[ ab-hawr ]
See synonyms for: abhorabhorredabhorring on Thesaurus.com

verb (used with object),ab·horred, ab·hor·ring.
  1. to regard with extreme repugnance or aversion; detest utterly; loathe; abominate.

Origin of abhor

First recorded before 1400–50; late Middle English, from Latin abhorrēre “to shrink back from, shudder at,” equivalent to ab-ab- + horrēre “to bristle, tremble”

synonym study For abhor

See hate.

Other words for abhor

Opposites for abhor

Other words from abhor

  • ab·hor·rer, noun
  • su·per·ab·hor, verb (used with object), su·per·ab·horred, su·per·ab·hor·ring.

Dictionary.com Unabridged Based on the Random House Unabridged Dictionary, © Random House, Inc. 2023

How to use abhor in a sentence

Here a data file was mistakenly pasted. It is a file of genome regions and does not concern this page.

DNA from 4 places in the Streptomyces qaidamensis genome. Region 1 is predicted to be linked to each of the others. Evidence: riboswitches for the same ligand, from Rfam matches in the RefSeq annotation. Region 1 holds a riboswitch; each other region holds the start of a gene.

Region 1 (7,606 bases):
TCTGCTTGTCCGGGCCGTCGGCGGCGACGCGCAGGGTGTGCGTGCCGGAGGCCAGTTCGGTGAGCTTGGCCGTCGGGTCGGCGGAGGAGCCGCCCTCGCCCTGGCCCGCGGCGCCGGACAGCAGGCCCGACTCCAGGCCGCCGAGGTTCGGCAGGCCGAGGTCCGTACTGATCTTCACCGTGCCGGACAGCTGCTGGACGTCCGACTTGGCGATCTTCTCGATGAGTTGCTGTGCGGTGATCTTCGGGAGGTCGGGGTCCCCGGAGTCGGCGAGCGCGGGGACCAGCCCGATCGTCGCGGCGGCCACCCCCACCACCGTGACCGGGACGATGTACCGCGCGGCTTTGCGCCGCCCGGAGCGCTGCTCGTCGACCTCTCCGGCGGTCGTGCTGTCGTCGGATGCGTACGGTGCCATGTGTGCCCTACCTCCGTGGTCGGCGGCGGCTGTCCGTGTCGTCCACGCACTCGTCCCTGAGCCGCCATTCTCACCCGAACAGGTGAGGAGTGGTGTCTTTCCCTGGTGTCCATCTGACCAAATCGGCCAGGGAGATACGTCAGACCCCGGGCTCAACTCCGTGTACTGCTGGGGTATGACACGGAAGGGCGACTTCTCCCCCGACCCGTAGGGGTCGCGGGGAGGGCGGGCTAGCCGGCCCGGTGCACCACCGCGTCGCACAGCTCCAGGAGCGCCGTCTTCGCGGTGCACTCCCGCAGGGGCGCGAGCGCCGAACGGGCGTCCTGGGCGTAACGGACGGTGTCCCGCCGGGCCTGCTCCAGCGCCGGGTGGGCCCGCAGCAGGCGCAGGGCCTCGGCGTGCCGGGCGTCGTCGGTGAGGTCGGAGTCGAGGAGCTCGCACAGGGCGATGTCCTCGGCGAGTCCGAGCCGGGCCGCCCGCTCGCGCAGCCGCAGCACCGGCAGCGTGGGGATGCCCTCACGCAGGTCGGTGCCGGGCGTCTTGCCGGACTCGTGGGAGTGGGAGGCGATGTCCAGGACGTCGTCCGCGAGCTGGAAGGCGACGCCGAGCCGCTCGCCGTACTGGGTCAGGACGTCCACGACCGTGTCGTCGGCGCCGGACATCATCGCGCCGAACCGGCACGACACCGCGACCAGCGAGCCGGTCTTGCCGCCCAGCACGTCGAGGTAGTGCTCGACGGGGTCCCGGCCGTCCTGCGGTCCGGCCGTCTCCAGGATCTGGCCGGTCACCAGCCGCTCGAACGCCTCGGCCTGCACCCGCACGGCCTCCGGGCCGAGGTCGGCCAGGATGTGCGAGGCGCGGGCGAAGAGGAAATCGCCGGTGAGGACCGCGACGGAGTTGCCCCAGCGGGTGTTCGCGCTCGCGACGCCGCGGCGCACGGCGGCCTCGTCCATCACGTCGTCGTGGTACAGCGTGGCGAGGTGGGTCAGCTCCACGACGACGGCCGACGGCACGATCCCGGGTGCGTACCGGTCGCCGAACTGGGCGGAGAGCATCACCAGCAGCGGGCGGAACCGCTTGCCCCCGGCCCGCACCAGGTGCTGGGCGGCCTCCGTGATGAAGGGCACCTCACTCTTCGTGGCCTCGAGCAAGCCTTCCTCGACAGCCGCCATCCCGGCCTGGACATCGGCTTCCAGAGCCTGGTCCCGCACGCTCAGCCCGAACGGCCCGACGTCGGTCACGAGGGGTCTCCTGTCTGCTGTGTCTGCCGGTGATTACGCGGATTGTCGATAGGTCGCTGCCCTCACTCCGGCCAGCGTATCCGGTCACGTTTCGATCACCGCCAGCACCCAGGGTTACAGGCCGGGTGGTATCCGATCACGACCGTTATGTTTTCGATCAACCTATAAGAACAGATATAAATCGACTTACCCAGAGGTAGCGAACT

• He was a man of ‘great honesty,’ abhorring any deceit in the art he loved and studied.

    Witch, Warlock, and Magician | William Henry Davenport Adams
  • Abhorring equally the toil and the degradation, he deemed it a duty to prevent such a fall, and put his hope in his uncle.

    Magnum Bonum | Charlotte M. Yonge
  • The Buckle had been Ronald's fairy godmother—yet his father did not blame him for abhorring and disowning it.

    Tales Of Men And Ghosts | Edith Wharton
  • It is common to regard them in no other light than as a severe, somber, and pleasure-abhorring generation.

  • Both were unquiet spirits in the regiment, abhorring the monotony of drill and stables, and insatiable for leave.

    Bluebell | Mrs. George Croft Huddleston

British Dictionary definitions for abhor


/ (əbˈhɔː) /

verb-hors, -horring or -horred
  1. (tr) to detest vehemently; find repugnant; reject

Origin of abhor

C15: from Latin abhorrēre to shudder at, shrink from, from ab- away from + horrēre to bristle, shudder

Derived forms of abhor

  • abhorrer, noun

Collins English Dictionary - Complete & Unabridged 2012 Digital Edition © William Collins Sons & Co. Ltd. 1979, 1986 © HarperCollins Publishers 1998, 2000, 2003, 2005, 2006, 2007, 2009, 2012